Today I went back to UCLH to meet some new people and in the process have my fitness assessed for the forthcoming operation (now due on 18 January). Specifically pre-assessment focuses on one’s ability to cope with anaesthesia, in my case 10 minutes or so of unconsciousness.
I made my way to the clinic over a bridge in the hospital atrium in whose floor were inset enlarged photographs of medical life in the early decades of the 20th century. One was of a woman closely resembling our own dear Queen standing rather stiffly beside a bed made more child-friendly by the presence of cuddly kangaroo and plush teddy bear. The little girl in the bed and the nurse standing by looked very chuffed to be in the presence of royalty and the shot leaves one in little doubt that the visit of Queen Mary would have aided the patient’s recovery no end. Surely the late Queen smiled on occasion but are there any photos showing this? Perhaps, as with our present monarch, the everyday cast of whose features tends to the solemn and inscrutable, Queen Mary’s smile was a sunny benediction.
It was all pretty quick and I was in and out of all three stages of the pre-assessment in just over an hour. Stage one was a series of questions about my medical history from a nurse, who also weighed me and measured my height, as well as giving me a couple of leaflets about the joys of anaesthetics to read on the train home plus instructions not to eat after 2am on the day of the op or drink after 5am. I find myself more apprehensive about being knocked out next week than I was the last time this happened when, aged 12, I had several teeth extracted to make room for more.
If the first stage was rather dead pan, stage two was a bit more jolly and the quickest electrocardiogram I have yet undergone. The nurse conducting the process said that this was because I was relaxed. It is reassuring to know that I am doing something right although, if this is relaxed, show me tense.
After I had taken the printout of the heart examination back to the reception clerk, it was time for the final stage of the pre-assessment: the now all too familiar blood test. Going about his work the phlebotomist sang along quietly to Adele as the sound of her latest release drifted across from the radio on the opposite side of the examination suite and we found a brief rapport in our shared appreciation of her wonderful voice. On this occasion I did not have to wait for the result of the test, trusting that it would be added to my surgical file in due course.
Free to go, I had time to spare before I was due in Richmond for lunch and so I made my way to the British Museum, but not before heeding the advice displayed here and cleaning my hands with the gel provided.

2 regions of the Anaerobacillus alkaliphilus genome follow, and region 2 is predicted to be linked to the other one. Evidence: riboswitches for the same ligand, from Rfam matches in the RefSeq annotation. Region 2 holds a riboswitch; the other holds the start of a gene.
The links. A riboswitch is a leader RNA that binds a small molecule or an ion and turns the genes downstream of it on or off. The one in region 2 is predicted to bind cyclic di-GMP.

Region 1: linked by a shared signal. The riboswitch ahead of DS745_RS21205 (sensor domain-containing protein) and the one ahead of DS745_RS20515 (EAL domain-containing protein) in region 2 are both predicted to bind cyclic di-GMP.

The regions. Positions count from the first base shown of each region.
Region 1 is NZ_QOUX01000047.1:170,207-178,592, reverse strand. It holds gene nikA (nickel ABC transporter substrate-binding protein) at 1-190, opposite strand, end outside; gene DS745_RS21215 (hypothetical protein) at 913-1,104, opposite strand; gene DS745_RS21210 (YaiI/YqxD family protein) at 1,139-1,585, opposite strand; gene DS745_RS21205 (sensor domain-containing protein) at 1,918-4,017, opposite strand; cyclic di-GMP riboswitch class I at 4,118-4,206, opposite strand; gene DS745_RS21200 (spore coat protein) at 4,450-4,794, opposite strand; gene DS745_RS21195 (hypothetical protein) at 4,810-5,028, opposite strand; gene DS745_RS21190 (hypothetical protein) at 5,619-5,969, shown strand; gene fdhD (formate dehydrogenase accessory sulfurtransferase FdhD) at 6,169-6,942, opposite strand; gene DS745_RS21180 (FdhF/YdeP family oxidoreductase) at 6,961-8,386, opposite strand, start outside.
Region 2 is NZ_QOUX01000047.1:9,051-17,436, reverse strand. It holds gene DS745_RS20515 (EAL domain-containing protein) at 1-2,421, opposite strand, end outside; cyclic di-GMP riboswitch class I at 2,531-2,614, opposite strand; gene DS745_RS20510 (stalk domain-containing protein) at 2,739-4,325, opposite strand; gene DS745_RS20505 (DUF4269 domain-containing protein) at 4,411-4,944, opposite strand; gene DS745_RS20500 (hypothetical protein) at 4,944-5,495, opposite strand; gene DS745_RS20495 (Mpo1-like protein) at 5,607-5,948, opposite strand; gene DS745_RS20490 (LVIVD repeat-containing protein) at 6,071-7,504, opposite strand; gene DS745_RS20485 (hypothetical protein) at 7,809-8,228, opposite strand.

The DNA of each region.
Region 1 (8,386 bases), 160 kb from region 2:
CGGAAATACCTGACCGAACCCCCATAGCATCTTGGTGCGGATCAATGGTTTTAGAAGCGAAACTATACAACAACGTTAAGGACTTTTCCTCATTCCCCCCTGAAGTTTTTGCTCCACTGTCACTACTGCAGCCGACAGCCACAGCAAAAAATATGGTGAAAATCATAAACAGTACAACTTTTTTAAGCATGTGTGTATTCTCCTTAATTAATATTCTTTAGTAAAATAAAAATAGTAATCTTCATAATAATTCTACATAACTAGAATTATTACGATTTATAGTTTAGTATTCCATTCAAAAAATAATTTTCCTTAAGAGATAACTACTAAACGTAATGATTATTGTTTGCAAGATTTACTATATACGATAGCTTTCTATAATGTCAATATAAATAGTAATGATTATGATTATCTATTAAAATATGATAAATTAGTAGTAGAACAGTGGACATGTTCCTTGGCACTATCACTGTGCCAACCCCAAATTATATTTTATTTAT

I walked to the museum along streets that I have long loved, but whose rich heritage I came to value with a new intensity when I trod them with my wife and brother while undergoing chemo last summer. On the journey I noted the blue plaque commemorating the first general anaesthetic procedure carried out in England. In 1846 the house at 52 Gower Street, no longer standing, was the home of an American botanist, Francis Boott. Here, on 19 December of that year, a dentist named James Robinson removed a tooth of a Miss Lonsdale under ether anaesthesia. Two days later at University College Hospital, Robert Liston amputated the leg of a chauffeur, Frederick Churchill, while a medical student called William Squires gave an ether anaesthetic. It is comforting to know that there has been such a long history of pain management at my favourite hospital. Probably not much of a pre-assessment in those early days though, let alone soothing leaflets in plain English.
Once at the British Museum I rode the lift to the Upper Floor and ambled through rooms gleaming with priceless artefacts to the displays of European articles from the 16th century, my chosen period of study. Here I saw mazers, wooden drinking bowls for shared use that came to be replaced by individual vessels, particularly among the more affluent. Also chalices and plate, produced in greater numbers as the Protestant Reformation bedded in and the common churchgoer increasingly expected to take Holy Communion rather than that this should be the privilege of the priest alone. There were elaborately decorative gilt clothes fastenings–hooks and clasps–both on display and illustrated in small reproductions of contemporary portraits so that one could see the devices in use.
In a separate display was the Waddesdon Bequest, the gift of a Victorian member of the Rothschild family. This is a staggeringly impressive collection of craftsmanship, particularly in religious objects from mainland Europe. This little item held my gaze for many minutes. I never knew such things existed.
On the more vernacular side I spent some time contemplating trenchers: in this case circles of wood, like large coasters, whose plain side was used for the serving of various sweetmeats at banquets and the like. Once the goodies were consumed, the trencher was turned over to reveal its painted side decorated, for example, with painted flowers, scrolls and various other curlicues framing short verses setting out various contemporary conceits. This verse sets out a bittersweet truth of human experience. Enjoy the antique spelling.
There is no sweet within our power
That is not sawled with some swore.
For so it fawles out now and then,
The worser luck the wiser men.